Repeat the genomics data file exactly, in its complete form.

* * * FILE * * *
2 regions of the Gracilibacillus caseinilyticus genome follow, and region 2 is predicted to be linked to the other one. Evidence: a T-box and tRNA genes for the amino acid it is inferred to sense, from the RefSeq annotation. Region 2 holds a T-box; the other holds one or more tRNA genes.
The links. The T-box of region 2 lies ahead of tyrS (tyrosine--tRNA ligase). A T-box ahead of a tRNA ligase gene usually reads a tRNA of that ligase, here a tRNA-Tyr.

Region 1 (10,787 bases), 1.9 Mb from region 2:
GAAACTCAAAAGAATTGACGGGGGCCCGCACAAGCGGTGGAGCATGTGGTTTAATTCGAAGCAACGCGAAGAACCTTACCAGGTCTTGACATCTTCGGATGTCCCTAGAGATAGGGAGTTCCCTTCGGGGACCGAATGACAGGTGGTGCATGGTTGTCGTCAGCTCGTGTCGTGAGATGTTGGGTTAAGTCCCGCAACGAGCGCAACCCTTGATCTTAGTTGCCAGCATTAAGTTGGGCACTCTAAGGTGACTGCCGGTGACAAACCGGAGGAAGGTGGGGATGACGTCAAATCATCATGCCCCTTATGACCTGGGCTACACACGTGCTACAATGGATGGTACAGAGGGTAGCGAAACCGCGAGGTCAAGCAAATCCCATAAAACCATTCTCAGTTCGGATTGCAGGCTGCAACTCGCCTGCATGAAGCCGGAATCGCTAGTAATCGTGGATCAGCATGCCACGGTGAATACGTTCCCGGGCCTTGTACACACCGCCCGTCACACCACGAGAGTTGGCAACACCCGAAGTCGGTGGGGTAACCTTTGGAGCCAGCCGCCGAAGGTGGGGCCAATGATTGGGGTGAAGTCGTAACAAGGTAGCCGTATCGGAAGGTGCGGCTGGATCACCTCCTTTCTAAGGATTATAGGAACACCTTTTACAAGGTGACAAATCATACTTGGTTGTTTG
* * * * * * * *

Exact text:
2 regions of the Gracilibacillus caseinilyticus genome follow, and region 2 is predicted to be linked to the other one. Evidence: a T-box and tRNA genes for the amino acid it is inferred to sense, from the RefSeq annotation. Region 2 holds a T-box; the other holds one or more tRNA genes.
The links. The T-box of region 2 lies ahead of tyrS (tyrosine--tRNA ligase). A T-box ahead of a tRNA ligase gene usually reads a tRNA of that ligase, here a tRNA-Tyr.

Region 1 (10,787 bases), 1.9 Mb from region 2:
GAAACTCAAAAGAATTGACGGGGGCCCGCACAAGCGGTGGAGCATGTGGTTTAATTCGAAGCAACGCGAAGAACCTTACCAGGTCTTGACATCTTCGGATGTCCCTAGAGATAGGGAGTTCCCTTCGGGGACCGAATGACAGGTGGTGCATGGTTGTCGTCAGCTCGTGTCGTGAGATGTTGGGTTAAGTCCCGCAACGAGCGCAACCCTTGATCTTAGTTGCCAGCATTAAGTTGGGCACTCTAAGGTGACTGCCGGTGACAAACCGGAGGAAGGTGGGGATGACGTCAAATCATCATGCCCCTTATGACCTGGGCTACACACGTGCTACAATGGATGGTACAGAGGGTAGCGAAACCGCGAGGTCAAGCAAATCCCATAAAACCATTCTCAGTTCGGATTGCAGGCTGCAACTCGCCTGCATGAAGCCGGAATCGCTAGTAATCGTGGATCAGCATGCCACGGTGAATACGTTCCCGGGCCTTGTACACACCGCCCGTCACACCACGAGAGTTGGCAACACCCGAAGTCGGTGGGGTAACCTTTGGAGCCAGCCGCCGAAGGTGGGGCCAATGATTGGGGTGAAGTCGTAACAAGGTAGCCGTATCGGAAGGTGCGGCTGGATCACCTCCTTTCTAAGGATTATAGGAACACCTTTTACAAGGTGACAAATCATACTTGGTTGTTTG